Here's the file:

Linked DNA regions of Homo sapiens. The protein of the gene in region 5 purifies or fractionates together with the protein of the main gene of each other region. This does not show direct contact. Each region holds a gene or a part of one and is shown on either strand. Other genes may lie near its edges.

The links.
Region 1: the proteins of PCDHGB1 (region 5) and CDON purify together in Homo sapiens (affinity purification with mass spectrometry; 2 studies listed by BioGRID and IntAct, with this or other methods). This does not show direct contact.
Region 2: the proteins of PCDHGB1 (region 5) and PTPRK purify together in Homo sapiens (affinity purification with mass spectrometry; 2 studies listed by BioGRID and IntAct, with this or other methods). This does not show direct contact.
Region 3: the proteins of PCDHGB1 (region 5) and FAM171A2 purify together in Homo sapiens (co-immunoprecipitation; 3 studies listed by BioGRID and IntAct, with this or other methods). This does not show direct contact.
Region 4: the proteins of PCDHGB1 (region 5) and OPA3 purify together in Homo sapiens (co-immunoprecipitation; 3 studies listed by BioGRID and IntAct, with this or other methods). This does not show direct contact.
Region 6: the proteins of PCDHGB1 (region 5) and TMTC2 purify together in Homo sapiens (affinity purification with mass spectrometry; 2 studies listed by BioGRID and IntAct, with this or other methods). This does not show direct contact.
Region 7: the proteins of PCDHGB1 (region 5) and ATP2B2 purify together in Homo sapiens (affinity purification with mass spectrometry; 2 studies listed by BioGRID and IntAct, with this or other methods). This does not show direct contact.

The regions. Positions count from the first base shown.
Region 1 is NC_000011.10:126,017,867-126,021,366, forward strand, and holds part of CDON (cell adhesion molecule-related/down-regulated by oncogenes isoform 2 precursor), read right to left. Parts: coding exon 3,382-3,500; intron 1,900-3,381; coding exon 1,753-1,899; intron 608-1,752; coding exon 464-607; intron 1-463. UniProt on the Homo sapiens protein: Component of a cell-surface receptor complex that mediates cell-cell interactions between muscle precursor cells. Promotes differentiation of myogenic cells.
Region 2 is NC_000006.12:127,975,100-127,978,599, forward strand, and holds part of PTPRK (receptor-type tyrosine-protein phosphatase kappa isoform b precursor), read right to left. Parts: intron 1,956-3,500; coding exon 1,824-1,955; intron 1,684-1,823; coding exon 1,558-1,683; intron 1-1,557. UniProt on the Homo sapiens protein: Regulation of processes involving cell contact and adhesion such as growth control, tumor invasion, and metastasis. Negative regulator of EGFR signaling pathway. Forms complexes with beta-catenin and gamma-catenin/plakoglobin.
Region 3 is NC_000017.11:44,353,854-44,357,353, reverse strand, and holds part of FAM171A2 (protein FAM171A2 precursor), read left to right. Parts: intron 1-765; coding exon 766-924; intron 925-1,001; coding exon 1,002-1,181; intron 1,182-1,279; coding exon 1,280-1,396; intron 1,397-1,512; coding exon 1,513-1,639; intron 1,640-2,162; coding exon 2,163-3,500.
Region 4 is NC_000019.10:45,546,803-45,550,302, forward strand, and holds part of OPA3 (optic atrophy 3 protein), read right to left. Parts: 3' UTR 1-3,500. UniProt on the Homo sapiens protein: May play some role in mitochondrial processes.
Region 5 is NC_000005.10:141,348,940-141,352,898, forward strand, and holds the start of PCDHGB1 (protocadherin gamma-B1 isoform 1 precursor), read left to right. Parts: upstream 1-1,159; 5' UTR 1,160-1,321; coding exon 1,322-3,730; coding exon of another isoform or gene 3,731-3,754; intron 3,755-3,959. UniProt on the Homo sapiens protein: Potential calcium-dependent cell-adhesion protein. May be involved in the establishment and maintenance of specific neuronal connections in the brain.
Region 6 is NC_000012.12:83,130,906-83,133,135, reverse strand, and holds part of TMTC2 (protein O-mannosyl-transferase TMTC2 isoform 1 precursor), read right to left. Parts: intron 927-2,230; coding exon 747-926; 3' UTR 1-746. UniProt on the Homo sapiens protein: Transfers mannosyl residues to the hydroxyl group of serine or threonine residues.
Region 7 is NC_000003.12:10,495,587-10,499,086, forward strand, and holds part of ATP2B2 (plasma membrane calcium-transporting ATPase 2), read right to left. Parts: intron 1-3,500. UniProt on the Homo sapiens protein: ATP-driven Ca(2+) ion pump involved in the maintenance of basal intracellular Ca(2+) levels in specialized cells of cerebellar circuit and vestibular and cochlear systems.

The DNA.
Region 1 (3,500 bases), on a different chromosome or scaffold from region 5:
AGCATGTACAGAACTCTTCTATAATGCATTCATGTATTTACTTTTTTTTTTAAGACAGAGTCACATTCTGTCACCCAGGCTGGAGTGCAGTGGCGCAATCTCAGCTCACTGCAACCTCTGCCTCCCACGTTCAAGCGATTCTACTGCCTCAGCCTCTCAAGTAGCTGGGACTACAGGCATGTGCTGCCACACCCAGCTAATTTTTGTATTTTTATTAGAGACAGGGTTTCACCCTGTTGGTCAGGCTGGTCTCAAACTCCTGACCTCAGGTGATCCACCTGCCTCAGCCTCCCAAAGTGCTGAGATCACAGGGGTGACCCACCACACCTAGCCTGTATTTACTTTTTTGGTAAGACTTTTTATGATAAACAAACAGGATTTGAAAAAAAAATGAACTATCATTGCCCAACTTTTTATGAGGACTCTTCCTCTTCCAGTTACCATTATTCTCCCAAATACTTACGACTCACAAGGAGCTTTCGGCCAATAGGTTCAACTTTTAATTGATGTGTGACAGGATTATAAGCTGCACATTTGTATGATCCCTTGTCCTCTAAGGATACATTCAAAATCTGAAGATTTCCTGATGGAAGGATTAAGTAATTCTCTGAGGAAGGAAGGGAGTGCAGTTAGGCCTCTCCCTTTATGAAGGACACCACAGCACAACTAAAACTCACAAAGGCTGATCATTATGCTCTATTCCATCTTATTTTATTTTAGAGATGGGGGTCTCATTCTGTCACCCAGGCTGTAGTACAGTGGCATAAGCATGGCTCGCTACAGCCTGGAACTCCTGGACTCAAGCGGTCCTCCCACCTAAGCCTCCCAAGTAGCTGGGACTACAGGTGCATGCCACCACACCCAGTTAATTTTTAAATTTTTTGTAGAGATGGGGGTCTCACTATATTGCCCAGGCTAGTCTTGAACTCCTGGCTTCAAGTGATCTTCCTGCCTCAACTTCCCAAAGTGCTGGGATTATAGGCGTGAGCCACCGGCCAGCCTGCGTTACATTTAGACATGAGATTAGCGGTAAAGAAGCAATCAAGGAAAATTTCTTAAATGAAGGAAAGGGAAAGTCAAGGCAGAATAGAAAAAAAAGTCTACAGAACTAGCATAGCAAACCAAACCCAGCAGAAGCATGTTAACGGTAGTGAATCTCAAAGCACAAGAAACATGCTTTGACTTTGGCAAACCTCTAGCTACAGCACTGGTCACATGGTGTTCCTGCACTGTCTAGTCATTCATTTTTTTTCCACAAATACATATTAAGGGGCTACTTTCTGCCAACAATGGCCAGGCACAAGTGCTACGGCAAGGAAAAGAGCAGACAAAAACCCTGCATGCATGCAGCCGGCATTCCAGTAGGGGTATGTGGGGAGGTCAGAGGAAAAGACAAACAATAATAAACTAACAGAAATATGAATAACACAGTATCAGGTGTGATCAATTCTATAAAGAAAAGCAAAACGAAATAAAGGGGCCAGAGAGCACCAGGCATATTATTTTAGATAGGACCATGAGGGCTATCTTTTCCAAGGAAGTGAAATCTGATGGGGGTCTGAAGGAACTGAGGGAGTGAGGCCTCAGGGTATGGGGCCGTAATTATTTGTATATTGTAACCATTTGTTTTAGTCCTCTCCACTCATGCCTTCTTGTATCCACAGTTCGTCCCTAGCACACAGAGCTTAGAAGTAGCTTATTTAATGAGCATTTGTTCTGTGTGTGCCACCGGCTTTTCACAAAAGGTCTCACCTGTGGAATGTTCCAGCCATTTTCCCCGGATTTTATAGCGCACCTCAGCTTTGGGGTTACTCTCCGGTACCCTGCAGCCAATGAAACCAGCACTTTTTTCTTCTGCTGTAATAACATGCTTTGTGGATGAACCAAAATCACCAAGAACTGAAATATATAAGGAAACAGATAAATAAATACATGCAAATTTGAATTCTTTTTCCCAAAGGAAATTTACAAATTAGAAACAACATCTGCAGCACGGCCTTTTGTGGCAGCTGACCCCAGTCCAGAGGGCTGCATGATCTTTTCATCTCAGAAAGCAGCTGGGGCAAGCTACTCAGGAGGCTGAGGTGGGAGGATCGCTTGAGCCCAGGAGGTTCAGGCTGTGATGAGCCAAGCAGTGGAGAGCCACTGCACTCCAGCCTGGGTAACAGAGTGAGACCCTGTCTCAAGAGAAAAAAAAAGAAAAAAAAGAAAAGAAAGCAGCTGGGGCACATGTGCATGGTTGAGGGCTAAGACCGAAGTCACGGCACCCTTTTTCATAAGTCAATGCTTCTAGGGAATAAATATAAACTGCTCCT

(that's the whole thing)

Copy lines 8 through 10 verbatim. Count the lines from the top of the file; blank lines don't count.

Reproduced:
Region 7: the proteins of PCDHGB1 (region 5) and ATP2B2 purify together in Homo sapiens (affinity purification with mass spectrometry; 2 studies listed by BioGRID and IntAct, with this or other methods). This does not show direct contact.

The regions. Positions count from the first base shown.
Region 1 is NC_000011.10:126,017,867-126,021,366, forward strand, and holds part of CDON (cell adhesion molecule-related/down-regulated by oncogenes isoform 2 precursor), read right to left. Parts: coding exon 3,382-3,500; intron 1,900-3,381; coding exon 1,753-1,899; intron 608-1,752; coding exon 464-607; intron 1-463. UniProt on the Homo sapiens protein: Component of a cell-surface receptor complex that mediates cell-cell interactions between muscle precursor cells. Promotes differentiation of myogenic cells.